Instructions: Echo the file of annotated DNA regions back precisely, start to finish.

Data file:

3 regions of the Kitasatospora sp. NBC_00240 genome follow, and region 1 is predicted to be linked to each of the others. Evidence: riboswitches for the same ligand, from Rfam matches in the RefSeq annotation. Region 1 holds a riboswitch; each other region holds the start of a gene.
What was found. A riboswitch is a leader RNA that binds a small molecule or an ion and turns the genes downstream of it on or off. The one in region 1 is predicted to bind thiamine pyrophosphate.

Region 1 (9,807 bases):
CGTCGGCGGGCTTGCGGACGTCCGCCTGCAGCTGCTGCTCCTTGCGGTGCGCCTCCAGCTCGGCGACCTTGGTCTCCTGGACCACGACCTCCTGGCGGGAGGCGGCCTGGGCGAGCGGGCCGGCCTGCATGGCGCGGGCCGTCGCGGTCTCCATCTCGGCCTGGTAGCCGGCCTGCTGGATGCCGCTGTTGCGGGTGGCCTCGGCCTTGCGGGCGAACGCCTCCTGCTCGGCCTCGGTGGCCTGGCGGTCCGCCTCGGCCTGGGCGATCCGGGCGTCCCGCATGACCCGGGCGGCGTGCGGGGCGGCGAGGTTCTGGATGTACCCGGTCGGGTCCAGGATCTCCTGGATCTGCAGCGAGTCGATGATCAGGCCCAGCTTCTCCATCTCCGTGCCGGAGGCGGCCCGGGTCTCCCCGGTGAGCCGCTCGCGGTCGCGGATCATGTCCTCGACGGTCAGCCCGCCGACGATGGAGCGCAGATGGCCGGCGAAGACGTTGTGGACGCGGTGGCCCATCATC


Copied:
3 regions of the Kitasatospora sp. NBC_00240 genome follow, and region 1 is predicted to be linked to each of the others. Evidence: riboswitches for the same ligand, from Rfam matches in the RefSeq annotation. Region 1 holds a riboswitch; each other region holds the start of a gene.
What was found. A riboswitch is a leader RNA that binds a small molecule or an ion and turns the genes downstream of it on or off. The one in region 1 is predicted to bind thiamine pyrophosphate.

Region 1 (9,807 bases):
CGTCGGCGGGCTTGCGGACGTCCGCCTGCAGCTGCTGCTCCTTGCGGTGCGCCTCCAGCTCGGCGACCTTGGTCTCCTGGACCACGACCTCCTGGCGGGAGGCGGCCTGGGCGAGCGGGCCGGCCTGCATGGCGCGGGCCGTCGCGGTCTCCATCTCGGCCTGGTAGCCGGCCTGCTGGATGCCGCTGTTGCGGGTGGCCTCGGCCTTGCGGGCGAACGCCTCCTGCTCGGCCTCGGTGGCCTGGCGGTCCGCCTCGGCCTGGGCGATCCGGGCGTCCCGCATGACCCGGGCGGCGTGCGGGGCGGCGAGGTTCTGGATGTACCCGGTCGGGTCCAGGATCTCCTGGATCTGCAGCGAGTCGATGATCAGGCCCAGCTTCTCCATCTCCGTGCCGGAGGCGGCCCGGGTCTCCCCGGTGAGCCGCTCGCGGTCGCGGATCATGTCCTCGACGGTCAGCCCGCCGACGATGGAGCGCAGATGGCCGGCGAAGACGTTGTGGACGCGGTGGCCCATCATC